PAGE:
10. The Uniqueness Debate Revisited / Bernard Harrison  289
11. Denial, Evasion, and Antihistorical Antisemitism:
The Continuing Assault on Memory / David Patterson  326
12. Generational Changes in the Holocaust Denial Movement
in the United States / Aryeh Tuchman  350

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viii

Con ten ts

Part IV. Regional Manifestations
13.  From Occupation to Occupy: Antisemitism and the
   Contemporary Left in the United States / Sina Arnold 375
14. The EU’s Responses to Contemporary Antisemitism:
   A Shell Game? / R. Amy Elman 405
15.  Anti-Israeli Boycotts: European and International Human Rights
  Law Perspectives / Aleksandra Gliszczynska-Grabias 430
16.  Delegitimizing Israel in Germany and Austria: Past Politics,
   the Iranian Threat, and Post-national Anti-Zionism /
  Stephan Grigat 454
17.  Antisemitism and Antiurbanism, Past and Present: Empirical
   and Theoretical Approaches / Bodo Kahmann 482
18.  Tehran’s Efforts to Mobilize Antisemitism: The Global
  Impact / Matthias Küntzel 508
   List of Contributors 533
   Index 539

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k

Generational Changes in the Holocaust
Denial Movement in the United States
Aryeh Tuchman
At its core, Holocaust denial argues that six million Jews were
not killed—many with poison gas—by the Nazis during World
War II. However, the style and methodologies of those arguments, and the rhetorical context in which they are expressed by
the deniers, have evolved in the decades since Holocaust denial
first emerged. From the 1940s through the 1960s, Holocaust denial was the province of pro-Nazi groups employing crude arguments and overtly antisemitic rhetoric. In the 1970s, Holocaust
denial took up more sophisticated pseudoscientific methods and
began to portray itself as a movement of historical revisionists in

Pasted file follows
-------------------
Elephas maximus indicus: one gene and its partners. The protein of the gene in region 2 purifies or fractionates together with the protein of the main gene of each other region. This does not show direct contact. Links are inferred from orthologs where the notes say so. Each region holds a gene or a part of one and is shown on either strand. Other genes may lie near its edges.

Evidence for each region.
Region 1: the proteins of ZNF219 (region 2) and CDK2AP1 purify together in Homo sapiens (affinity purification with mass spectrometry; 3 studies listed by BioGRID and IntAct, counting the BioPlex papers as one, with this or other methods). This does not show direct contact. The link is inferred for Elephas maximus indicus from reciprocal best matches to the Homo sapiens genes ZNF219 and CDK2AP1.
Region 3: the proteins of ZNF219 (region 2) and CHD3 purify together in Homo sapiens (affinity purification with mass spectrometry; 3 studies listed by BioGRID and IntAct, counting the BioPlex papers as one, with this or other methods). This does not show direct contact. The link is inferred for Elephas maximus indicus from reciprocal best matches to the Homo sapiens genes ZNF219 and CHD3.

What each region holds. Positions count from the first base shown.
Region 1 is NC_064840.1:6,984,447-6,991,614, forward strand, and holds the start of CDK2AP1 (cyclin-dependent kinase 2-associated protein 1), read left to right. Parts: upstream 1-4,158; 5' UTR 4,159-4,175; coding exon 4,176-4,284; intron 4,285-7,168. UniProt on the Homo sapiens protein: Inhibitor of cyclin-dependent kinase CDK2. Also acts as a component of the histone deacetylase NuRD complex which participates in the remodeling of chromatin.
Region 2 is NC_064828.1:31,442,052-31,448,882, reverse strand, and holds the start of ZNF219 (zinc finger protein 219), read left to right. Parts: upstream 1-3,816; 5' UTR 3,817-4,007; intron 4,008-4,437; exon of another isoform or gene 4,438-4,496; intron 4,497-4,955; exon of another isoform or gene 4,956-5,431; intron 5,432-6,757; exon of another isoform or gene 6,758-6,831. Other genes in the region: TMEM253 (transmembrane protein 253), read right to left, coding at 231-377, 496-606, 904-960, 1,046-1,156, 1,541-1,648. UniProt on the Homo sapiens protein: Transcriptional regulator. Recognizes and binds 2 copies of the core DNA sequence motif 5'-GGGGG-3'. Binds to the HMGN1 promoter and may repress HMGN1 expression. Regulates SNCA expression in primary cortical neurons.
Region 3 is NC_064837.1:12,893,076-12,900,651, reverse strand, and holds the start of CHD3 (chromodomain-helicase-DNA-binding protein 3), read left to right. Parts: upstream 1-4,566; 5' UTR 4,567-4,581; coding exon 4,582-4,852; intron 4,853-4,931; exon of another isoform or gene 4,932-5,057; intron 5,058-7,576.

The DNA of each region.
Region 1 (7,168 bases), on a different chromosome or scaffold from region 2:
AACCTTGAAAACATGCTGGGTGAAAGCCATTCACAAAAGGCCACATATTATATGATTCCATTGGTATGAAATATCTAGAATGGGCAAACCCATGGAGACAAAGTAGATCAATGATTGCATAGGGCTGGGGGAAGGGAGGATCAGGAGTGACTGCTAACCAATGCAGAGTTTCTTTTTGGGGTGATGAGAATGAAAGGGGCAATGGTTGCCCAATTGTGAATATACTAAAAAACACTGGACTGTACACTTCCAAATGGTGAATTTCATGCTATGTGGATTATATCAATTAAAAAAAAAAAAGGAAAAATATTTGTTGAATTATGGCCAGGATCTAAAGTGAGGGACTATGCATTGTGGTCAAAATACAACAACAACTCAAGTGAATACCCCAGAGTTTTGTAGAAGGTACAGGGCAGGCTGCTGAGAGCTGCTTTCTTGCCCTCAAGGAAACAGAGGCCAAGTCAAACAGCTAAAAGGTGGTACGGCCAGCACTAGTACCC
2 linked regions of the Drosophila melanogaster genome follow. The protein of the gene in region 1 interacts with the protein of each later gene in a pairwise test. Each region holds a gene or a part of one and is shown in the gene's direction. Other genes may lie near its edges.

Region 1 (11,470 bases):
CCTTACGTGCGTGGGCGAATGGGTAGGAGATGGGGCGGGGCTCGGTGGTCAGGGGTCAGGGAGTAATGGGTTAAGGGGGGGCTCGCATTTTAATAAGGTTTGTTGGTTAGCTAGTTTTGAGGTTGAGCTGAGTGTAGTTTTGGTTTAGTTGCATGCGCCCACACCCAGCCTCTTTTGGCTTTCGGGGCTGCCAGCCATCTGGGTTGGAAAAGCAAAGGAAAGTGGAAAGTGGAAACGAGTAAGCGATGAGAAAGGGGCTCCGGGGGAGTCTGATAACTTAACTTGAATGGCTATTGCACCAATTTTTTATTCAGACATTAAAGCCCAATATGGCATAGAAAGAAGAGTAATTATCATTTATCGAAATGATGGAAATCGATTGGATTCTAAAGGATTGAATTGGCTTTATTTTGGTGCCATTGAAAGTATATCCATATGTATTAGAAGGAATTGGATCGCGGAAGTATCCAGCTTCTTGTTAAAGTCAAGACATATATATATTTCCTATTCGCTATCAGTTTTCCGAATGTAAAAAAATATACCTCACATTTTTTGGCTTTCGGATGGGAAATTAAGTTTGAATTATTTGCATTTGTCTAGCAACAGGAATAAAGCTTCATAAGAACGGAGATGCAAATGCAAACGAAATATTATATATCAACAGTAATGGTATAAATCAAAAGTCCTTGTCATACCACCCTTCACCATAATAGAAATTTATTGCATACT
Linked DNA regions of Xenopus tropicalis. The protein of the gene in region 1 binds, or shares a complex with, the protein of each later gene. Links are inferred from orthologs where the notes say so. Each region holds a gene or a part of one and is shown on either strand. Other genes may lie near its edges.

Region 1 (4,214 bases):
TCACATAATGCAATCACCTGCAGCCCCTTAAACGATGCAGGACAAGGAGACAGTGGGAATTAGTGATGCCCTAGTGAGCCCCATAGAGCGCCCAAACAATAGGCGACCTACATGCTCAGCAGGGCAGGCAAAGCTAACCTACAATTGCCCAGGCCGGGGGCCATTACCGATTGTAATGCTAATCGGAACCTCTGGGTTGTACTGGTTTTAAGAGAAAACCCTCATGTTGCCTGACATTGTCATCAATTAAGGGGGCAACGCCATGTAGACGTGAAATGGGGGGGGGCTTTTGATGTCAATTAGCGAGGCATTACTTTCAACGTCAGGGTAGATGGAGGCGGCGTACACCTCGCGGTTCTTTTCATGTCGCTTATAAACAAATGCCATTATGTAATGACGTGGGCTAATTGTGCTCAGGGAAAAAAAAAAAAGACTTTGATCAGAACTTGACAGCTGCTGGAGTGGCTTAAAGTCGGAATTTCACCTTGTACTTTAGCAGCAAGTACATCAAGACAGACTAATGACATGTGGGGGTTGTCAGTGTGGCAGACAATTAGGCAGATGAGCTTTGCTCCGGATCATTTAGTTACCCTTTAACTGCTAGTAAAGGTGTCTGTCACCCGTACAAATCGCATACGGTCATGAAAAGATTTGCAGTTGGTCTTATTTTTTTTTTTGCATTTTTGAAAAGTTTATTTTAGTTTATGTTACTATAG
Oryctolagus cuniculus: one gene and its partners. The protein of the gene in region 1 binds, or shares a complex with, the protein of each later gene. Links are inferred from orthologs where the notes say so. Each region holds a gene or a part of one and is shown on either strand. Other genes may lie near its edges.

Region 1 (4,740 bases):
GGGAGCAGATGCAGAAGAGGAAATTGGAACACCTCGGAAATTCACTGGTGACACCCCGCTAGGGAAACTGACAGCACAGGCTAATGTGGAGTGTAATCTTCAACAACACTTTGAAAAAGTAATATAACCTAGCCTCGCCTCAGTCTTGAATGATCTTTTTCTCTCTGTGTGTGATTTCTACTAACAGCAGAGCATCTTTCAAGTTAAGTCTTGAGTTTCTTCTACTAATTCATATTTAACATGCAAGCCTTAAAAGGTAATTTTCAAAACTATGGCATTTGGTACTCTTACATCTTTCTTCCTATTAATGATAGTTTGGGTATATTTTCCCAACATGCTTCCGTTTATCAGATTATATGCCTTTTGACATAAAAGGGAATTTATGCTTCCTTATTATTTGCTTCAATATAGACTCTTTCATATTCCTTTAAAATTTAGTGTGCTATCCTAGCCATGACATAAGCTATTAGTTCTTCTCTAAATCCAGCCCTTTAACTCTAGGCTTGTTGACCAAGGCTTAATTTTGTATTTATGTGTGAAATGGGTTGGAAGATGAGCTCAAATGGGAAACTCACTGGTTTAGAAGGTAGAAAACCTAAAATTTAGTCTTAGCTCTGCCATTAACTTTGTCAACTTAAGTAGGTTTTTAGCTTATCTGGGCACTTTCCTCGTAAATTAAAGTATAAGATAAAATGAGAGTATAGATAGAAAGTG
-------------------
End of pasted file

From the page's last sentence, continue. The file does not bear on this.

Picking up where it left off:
the tradition of the historian Harry Elmer Barnes, who argued
that conventional historians had allowed their analyses of World
War II to be influenced by Allied propaganda, and that a more
accurate history needed to be written. Although the Holocaust
denial movement in the United States continued to be dominated
by right-wing extremists in the 1980s and 1990s, by the year 2000
and continuing to the present we have seen the movement expand
to include other populations, including conspiracy theorists and
anti-Zionists not affiliated with the extreme right. The methodological argumentation by a small group of hard-core deniers is
as sophisticated as ever, but in a broader context the rhetoric of
350

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Holocaust denial has shifted away from attempts to valorize the
Nazis and rewrite the history of World War II. Instead, Holocaust
denial now tends to be couched in arguments over free speech
and the power of the “Jewish/Zionist lobby” to stifle debate and
create “thought criminals” in the service of Israeli interests. How
and why these generational shifts occurred can shed light on
the development of both the extreme right in the United States
and on the dramatic increase of what has been termed the “new
antisemitism.”
Th e E a r ly Y e a r s

Holocaust denial in the United States emerged in the years immediately after World War II. Throughout the 1950s and 1960s,
neo-Nazi and white nationalist leaders, including Francis Parker
Yockey, Gerald L. K. Smith, and George Lincoln Rockwell, all
proclaimed their belief that the deaths of six million Jews at the
hands of the Nazi regime was a hoax perpetrated by those same